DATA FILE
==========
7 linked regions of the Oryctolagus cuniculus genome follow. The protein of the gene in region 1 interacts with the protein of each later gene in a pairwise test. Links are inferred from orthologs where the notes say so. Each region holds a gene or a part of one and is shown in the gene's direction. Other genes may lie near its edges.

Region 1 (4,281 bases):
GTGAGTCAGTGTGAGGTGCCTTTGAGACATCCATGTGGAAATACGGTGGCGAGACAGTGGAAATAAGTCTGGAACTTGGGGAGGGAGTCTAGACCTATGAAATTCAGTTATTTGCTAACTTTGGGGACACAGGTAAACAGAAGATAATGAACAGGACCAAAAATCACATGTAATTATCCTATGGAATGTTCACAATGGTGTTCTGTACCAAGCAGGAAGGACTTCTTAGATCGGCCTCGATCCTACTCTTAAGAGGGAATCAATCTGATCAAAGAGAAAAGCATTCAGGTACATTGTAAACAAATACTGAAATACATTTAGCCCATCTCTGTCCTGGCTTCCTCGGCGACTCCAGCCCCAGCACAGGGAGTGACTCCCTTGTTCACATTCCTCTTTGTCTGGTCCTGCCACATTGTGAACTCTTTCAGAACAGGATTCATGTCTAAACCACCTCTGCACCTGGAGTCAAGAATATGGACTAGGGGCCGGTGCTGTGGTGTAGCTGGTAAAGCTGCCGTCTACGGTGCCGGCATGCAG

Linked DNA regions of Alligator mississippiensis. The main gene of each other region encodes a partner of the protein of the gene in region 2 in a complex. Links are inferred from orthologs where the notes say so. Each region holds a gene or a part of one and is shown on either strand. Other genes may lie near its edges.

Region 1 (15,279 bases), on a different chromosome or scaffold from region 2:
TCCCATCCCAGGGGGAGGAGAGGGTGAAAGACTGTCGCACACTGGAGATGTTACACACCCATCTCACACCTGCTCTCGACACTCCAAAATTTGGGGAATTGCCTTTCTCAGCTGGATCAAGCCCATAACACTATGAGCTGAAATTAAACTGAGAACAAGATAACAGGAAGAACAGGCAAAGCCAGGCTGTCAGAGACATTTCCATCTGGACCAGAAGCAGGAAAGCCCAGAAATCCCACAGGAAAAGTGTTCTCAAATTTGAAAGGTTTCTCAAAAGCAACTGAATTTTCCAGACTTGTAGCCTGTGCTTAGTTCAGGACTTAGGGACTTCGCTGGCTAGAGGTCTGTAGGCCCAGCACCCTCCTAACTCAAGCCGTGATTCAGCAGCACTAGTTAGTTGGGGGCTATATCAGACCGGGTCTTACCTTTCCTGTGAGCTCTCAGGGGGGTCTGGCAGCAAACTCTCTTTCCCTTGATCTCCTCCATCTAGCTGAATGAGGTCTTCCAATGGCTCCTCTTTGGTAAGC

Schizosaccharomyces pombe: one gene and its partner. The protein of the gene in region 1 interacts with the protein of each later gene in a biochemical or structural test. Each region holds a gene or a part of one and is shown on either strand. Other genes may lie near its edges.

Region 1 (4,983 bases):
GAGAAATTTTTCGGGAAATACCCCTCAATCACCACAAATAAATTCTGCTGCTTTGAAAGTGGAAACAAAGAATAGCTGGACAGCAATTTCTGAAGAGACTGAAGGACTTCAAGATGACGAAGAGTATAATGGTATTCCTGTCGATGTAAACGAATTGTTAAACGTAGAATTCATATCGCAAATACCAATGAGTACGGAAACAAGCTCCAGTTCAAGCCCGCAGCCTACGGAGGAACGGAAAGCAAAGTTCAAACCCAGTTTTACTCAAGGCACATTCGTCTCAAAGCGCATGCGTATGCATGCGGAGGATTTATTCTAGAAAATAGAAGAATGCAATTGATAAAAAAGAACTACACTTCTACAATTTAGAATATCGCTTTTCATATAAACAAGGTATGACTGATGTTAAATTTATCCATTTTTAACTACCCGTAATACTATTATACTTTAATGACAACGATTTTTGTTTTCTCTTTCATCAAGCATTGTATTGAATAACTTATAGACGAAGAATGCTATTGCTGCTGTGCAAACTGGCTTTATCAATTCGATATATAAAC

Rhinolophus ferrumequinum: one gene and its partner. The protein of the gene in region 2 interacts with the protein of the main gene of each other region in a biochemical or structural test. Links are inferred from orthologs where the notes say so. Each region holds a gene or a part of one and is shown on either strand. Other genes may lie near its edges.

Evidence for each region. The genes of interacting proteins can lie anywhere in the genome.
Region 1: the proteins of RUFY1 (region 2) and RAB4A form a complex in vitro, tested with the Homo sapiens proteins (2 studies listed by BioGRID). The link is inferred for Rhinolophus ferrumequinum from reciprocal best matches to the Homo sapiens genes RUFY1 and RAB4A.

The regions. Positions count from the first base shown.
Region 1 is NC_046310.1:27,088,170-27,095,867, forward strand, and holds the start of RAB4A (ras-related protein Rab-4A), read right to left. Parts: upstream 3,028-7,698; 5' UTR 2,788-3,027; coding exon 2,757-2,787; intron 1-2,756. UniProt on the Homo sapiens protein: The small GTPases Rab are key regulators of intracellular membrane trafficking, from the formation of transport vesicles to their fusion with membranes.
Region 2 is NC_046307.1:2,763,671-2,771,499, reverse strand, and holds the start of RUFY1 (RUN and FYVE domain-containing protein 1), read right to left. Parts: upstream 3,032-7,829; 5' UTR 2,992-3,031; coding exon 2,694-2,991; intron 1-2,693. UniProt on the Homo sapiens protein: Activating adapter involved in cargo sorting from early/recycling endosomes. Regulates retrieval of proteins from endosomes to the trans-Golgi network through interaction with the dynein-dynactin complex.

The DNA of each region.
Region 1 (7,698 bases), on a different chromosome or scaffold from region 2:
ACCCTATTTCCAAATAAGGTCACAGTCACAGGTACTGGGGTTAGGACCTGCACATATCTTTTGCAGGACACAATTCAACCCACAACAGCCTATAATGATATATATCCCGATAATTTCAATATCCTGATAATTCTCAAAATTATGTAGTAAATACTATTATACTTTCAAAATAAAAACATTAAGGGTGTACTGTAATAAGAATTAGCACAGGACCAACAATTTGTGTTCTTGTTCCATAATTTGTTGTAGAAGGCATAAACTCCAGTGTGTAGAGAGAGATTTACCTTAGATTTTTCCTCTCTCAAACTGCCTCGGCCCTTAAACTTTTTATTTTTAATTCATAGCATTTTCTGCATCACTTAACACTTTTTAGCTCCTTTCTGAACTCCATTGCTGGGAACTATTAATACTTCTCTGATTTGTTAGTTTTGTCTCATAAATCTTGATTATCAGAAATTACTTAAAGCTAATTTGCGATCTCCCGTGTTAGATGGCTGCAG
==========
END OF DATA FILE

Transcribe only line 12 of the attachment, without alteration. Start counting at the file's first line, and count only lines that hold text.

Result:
Region 1: the proteins of RUFY1 (region 2) and RAB4A form a complex in vitro, tested with the Homo sapiens proteins (2 studies listed by BioGRID). The link is inferred for Rhinolophus ferrumequinum from reciprocal best matches to the Homo sapiens genes RUFY1 and RAB4A.